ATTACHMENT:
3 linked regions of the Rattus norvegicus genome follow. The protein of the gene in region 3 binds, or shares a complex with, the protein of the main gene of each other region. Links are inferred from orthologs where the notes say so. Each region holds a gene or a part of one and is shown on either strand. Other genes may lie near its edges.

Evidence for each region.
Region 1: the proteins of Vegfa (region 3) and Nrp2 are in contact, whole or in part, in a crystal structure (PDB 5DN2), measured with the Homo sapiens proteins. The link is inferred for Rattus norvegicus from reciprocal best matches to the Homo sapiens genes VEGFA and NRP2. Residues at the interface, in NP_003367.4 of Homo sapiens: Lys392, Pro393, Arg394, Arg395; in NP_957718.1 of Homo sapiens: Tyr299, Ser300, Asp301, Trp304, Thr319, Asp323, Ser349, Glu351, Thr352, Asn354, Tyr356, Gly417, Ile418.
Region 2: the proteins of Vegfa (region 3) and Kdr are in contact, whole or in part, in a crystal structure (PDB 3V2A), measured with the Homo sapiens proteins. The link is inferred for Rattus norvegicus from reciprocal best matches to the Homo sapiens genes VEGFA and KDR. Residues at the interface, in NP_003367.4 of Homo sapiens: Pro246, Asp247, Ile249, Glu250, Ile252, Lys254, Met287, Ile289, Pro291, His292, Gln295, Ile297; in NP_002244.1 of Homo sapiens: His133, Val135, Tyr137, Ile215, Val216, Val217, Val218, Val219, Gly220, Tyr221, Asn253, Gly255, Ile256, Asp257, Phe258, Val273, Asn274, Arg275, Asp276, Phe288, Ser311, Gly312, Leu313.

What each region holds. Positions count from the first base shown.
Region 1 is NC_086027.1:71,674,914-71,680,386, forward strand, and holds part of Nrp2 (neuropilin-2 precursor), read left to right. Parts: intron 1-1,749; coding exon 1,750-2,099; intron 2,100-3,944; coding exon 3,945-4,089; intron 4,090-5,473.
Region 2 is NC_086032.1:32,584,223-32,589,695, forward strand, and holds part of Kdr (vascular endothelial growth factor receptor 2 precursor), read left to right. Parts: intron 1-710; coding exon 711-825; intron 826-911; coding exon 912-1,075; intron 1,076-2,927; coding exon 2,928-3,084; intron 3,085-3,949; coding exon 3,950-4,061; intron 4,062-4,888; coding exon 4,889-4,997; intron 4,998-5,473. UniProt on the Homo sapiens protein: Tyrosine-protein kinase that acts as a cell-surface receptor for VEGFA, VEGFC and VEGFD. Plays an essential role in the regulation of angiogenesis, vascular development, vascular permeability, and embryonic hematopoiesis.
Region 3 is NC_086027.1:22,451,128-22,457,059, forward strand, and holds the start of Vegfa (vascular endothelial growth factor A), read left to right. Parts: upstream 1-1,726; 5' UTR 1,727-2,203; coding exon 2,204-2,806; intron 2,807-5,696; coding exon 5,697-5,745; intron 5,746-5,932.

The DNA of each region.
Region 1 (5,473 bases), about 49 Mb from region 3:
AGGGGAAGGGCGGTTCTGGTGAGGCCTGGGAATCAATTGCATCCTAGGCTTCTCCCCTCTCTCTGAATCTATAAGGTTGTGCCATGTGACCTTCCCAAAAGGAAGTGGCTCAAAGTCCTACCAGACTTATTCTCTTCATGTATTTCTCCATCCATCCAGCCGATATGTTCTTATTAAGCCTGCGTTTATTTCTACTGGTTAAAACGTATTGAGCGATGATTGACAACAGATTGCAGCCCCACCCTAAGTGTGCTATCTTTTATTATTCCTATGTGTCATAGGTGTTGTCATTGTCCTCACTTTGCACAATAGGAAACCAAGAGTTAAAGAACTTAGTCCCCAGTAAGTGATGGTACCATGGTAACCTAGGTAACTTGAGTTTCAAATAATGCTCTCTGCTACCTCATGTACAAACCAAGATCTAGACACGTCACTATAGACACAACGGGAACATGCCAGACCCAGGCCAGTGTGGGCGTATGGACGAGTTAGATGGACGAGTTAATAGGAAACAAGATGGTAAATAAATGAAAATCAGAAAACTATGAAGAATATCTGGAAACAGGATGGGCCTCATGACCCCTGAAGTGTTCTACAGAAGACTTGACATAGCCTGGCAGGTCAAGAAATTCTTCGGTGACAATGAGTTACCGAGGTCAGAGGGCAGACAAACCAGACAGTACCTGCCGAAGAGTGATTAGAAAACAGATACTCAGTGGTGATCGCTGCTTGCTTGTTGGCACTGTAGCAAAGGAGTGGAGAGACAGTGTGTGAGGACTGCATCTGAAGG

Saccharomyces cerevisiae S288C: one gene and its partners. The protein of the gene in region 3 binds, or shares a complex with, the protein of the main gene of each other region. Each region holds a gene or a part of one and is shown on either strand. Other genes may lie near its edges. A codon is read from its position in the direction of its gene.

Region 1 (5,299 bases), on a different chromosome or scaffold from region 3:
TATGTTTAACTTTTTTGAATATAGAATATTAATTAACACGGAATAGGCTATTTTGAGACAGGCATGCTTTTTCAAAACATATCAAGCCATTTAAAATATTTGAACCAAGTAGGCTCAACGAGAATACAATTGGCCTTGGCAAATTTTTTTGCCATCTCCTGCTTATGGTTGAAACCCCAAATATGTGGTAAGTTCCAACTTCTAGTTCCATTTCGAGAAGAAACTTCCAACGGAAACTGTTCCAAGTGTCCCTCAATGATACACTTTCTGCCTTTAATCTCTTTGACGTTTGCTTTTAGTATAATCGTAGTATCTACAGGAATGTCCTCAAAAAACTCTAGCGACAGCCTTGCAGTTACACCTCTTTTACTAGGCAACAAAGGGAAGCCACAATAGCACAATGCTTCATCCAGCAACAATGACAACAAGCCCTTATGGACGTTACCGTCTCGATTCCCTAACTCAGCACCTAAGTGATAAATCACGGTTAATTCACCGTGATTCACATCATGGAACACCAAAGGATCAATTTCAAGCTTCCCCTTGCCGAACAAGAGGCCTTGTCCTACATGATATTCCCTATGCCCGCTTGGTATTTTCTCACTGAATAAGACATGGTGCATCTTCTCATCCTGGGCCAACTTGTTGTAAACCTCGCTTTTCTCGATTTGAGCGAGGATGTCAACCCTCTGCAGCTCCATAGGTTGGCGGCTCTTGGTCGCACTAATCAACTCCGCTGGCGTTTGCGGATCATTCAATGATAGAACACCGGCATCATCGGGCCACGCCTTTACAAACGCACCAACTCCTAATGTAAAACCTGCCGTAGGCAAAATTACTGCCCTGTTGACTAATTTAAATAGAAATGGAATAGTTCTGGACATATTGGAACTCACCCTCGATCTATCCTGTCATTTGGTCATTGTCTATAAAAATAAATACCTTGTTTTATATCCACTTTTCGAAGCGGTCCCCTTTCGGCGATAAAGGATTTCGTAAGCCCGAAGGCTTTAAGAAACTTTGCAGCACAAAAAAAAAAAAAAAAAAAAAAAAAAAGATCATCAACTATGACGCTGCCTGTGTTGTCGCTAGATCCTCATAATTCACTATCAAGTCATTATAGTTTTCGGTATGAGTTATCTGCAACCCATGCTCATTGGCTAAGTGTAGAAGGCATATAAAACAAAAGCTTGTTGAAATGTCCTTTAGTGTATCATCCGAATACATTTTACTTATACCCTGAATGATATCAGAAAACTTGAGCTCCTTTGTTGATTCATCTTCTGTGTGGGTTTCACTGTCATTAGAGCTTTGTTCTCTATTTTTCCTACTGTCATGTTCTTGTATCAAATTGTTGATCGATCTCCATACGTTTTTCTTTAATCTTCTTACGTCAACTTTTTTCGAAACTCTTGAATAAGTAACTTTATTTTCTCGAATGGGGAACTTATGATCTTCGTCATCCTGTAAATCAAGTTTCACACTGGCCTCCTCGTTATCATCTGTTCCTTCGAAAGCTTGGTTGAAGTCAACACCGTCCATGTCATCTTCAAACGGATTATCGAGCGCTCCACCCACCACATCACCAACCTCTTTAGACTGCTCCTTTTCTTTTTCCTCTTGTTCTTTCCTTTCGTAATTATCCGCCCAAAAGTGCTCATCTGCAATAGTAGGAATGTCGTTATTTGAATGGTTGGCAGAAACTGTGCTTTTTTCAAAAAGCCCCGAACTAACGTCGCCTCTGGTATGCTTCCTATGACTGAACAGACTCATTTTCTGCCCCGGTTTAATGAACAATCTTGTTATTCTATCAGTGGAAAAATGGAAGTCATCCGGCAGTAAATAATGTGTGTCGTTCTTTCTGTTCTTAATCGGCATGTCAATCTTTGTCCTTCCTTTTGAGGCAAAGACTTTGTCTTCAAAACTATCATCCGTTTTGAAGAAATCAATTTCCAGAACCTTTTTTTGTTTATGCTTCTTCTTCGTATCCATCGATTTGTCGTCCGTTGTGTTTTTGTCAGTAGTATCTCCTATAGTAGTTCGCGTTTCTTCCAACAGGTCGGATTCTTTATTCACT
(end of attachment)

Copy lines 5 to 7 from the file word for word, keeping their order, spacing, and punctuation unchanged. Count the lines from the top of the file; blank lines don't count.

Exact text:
What each region holds. Positions count from the first base shown.
Region 1 is NC_086027.1:71,674,914-71,680,386, forward strand, and holds part of Nrp2 (neuropilin-2 precursor), read left to right. Parts: intron 1-1,749; coding exon 1,750-2,099; intron 2,100-3,944; coding exon 3,945-4,089; intron 4,090-5,473.
Region 2 is NC_086032.1:32,584,223-32,589,695, forward strand, and holds part of Kdr (vascular endothelial growth factor receptor 2 precursor), read left to right. Parts: intron 1-710; coding exon 711-825; intron 826-911; coding exon 912-1,075; intron 1,076-2,927; coding exon 2,928-3,084; intron 3,085-3,949; coding exon 3,950-4,061; intron 4,062-4,888; coding exon 4,889-4,997; intron 4,998-5,473. UniProt on the Homo sapiens protein: Tyrosine-protein kinase that acts as a cell-surface receptor for VEGFA, VEGFC and VEGFD. Plays an essential role in the regulation of angiogenesis, vascular development, vascular permeability, and embryonic hematopoiesis.